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BioBE Center receives renewed support from the Sloan Foundation

The Biology and the Built Environment (BioBE) Center  has just been awarded a 2-year $1.325M renewal grant from the Alfred P. Sloan Foundation to investigate the relationship between architectural design and the indoor microbiome — the collection of bacteria, fungi and viruses found inside of buildings.

In this next stage, the BioBE Center will expand the exploration of the indoor microbiome to understand how daylighting and chemicals in the built environment impact the function of microbial communities. The grant also includes resources to host a conference at the University of Oregon focused on experimental design in built environment microbiome research as it relates to public health

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Research News

Natural forms: science and art collaboration explores creativity of barnacles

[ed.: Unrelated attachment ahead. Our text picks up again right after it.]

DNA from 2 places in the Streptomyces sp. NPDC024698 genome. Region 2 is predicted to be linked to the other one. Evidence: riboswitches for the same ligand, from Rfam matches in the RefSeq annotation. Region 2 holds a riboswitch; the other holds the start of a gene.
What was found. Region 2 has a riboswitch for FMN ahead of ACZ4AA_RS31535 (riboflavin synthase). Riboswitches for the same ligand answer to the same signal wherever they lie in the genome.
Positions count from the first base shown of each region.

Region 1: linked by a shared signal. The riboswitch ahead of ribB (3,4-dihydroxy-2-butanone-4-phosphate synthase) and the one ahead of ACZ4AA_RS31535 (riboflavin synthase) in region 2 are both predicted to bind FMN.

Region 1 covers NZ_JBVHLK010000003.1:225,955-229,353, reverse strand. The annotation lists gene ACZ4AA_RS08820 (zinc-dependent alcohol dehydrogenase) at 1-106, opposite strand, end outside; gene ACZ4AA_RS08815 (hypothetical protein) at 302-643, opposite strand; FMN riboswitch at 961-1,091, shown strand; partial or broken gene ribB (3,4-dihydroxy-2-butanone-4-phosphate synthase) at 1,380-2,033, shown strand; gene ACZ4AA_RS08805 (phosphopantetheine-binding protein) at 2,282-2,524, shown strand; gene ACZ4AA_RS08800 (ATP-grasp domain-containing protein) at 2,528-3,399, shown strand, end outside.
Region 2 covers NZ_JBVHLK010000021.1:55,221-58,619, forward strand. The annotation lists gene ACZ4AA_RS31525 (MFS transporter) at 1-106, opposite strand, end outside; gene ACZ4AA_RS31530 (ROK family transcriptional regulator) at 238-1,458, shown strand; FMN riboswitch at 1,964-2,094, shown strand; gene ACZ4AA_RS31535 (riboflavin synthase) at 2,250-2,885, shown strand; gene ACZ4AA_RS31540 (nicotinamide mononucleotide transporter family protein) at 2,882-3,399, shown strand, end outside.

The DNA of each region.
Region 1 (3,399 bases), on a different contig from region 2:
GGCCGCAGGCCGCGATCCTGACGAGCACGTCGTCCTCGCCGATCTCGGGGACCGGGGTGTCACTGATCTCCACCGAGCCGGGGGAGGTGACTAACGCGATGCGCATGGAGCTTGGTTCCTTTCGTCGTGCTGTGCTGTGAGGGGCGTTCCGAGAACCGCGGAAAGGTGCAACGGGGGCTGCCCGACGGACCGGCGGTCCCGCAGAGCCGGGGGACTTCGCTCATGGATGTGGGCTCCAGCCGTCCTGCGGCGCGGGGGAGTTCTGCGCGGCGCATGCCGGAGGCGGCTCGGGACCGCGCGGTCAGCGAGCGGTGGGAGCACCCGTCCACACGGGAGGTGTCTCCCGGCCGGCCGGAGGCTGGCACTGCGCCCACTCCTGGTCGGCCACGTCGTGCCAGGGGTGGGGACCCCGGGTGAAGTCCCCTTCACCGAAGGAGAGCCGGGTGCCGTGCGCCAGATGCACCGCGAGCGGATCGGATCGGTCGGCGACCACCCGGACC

A winning collaboration between UO faculty researchers is on display at the Bellevue Arts Museum, with a little help from the Office of the Vice President for Research & Innovation

Colorful, barnacle-covered vessels are the focal point of the latest project by Trygve Faste, a professor in the UO Department of Product Design and Jessica Swanson, an instructor in the Department of Art. The objects were designed to be submerged in the ocean to attract and support barnacles, and then serve as functional or sculptural vessels after they are removed from the ocean. Faste received an Idea Award from the Office of the Vice President for Research & Innovation which helped support a collaboration with UO marine biology professor Richard Emlet and the Oregon Institute for Marine Biology (OIMB)

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May 2015 Monthly Award Report

Researchers at the University of Oregon received 21 new awards and one competitive continuation totaling more than $17.7 million in support of research activities in April 2015.

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Undergraduate Symposium spotlights research and creativity

More than 120 students presented their research on topics ranging from black markets in North Korea to cybersecurity to the works of rapper Ice Cube. Now in its fifth year, the Undergraduate Symposium was started by adjunct assistant history professor Kevin Hatfield, who wanted to give undergraduate students a forum at which to share their research and original ideas with the public.